Vanansio is a 24-year-old, hardworking man from Western Uganda. He is intellectually disabled and under the care of his sister. Vanansio's sister is a farmer, and supplements her income with casual labor on other people's farms to make a living. For two years, Vanansio has been experiencing swelling in his groin. Over the past six months, the swelling has become very painful, especially when he does strenuous activities. At our medical partner's care center, Vanansio was examined and diagnosed with an inguinal hernia. Surgery was recommended, and successful treatment will reduce the chances of further complications including strangulated hernia. Our medical partner, African Mission Healthcare (AMH), is requesting $230 to fund Vanansio's surgery. Fortunately, on April 9th, he will undergo hernia repair surgery at AMH's care center. Once completed, this procedure will hopefully allow him to live more comfortably and confidently. Vanansio's sister shared, “he enjoys grazing the goats, but due to the condition, he has stopped. With successful surgery, we hope he will go back to grazing.”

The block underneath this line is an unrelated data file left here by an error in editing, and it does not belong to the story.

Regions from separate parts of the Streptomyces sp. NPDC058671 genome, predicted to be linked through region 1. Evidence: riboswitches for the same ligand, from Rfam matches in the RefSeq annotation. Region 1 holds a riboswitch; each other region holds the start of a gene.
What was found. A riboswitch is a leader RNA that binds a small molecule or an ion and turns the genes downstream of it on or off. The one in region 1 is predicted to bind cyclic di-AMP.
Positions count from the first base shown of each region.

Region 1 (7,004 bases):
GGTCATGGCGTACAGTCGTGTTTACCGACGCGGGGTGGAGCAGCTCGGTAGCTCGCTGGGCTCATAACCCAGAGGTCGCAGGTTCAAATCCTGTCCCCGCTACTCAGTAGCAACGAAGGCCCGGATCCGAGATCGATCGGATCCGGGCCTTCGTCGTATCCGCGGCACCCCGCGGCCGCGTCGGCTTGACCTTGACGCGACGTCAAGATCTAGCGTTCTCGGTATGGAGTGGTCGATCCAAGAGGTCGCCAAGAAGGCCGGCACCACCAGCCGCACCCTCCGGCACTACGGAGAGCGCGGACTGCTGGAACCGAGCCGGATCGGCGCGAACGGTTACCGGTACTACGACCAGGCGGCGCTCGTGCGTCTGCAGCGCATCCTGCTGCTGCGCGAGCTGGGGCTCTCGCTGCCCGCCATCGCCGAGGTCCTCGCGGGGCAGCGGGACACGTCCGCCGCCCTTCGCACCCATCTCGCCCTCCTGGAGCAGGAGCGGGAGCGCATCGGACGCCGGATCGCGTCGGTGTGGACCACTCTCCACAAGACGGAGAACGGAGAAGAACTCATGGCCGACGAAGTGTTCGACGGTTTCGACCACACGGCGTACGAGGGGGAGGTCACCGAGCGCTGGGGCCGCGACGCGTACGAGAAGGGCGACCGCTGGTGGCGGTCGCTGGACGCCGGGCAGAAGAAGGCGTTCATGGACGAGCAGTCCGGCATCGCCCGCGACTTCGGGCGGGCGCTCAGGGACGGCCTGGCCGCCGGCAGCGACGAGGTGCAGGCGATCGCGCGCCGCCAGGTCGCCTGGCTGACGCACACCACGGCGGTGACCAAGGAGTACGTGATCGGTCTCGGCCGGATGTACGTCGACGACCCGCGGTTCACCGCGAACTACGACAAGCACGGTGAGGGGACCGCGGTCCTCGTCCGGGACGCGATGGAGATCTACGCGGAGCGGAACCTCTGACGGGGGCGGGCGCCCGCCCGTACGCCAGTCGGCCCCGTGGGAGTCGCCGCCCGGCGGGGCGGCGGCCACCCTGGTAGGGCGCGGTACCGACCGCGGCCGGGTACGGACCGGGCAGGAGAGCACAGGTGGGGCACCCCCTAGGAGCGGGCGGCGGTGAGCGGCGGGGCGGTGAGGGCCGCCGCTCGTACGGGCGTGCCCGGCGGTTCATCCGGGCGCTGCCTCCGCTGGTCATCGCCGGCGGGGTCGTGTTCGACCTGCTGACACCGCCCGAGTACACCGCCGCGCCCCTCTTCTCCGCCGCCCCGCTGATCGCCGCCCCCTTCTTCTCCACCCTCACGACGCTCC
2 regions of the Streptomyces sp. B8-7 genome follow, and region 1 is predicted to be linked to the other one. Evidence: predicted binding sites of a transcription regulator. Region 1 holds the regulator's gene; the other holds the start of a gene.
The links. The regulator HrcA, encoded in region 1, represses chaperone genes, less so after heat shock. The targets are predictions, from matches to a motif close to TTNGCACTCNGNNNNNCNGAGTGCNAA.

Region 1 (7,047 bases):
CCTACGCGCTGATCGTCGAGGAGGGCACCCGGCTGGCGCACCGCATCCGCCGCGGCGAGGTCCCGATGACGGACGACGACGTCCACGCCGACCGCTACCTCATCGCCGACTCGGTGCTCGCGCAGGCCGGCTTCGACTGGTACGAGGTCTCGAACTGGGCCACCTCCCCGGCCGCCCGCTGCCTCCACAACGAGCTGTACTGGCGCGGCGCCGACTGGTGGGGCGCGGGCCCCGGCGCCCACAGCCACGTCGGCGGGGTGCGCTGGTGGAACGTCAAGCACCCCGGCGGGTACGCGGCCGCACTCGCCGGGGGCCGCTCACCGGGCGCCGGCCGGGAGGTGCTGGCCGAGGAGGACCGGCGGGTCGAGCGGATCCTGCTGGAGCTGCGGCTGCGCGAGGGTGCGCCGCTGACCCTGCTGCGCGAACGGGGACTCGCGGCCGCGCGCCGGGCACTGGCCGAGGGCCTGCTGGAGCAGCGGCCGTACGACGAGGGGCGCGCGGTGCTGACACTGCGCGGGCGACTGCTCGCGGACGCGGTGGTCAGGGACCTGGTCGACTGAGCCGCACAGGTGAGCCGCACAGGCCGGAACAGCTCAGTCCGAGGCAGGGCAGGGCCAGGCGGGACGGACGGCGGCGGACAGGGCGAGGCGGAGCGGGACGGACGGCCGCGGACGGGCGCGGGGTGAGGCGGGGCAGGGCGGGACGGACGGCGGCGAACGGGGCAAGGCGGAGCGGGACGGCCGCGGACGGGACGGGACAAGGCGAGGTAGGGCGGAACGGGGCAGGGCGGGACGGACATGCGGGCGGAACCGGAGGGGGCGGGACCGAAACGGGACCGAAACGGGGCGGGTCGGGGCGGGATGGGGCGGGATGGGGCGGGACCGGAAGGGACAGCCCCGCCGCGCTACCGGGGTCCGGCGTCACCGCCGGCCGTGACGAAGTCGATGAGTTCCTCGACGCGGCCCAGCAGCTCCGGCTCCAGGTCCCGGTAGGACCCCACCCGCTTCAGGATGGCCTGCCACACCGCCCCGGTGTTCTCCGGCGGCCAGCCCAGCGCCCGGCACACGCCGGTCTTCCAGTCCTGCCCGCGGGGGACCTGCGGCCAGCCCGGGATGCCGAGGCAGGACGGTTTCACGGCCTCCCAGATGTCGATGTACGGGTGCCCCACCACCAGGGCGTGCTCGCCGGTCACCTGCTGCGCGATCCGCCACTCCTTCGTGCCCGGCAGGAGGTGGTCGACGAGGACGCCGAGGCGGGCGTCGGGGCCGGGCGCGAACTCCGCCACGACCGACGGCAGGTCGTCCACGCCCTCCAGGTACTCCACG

Kembibe is a farmer and a 61-year-old widow from Uganda. Kembibe is a mother of seven children, including six girls and one boy. All of her children are in the informal workforce with limited income, and she relies on a banana and coffee plantation to make ends meet. For the past eight years, she has been experiencing uncomfortable symptoms and discomfort in a sensitive area. She went to the hospital and was diagnosed with a cystocele. It is recommended that she have a colporrhaphy procedure to correct her condition. Fortunately, on February 16th, Kembibe will undergo surgery. Our medical partner, African Mission Healthcare Foundation, is requesting $220 to cover the cost of the procedure. Kembibe shared, “I hope to be healed once I undergo my surgery. That is my only hope of pain relief. I will then be able to continue with farming.”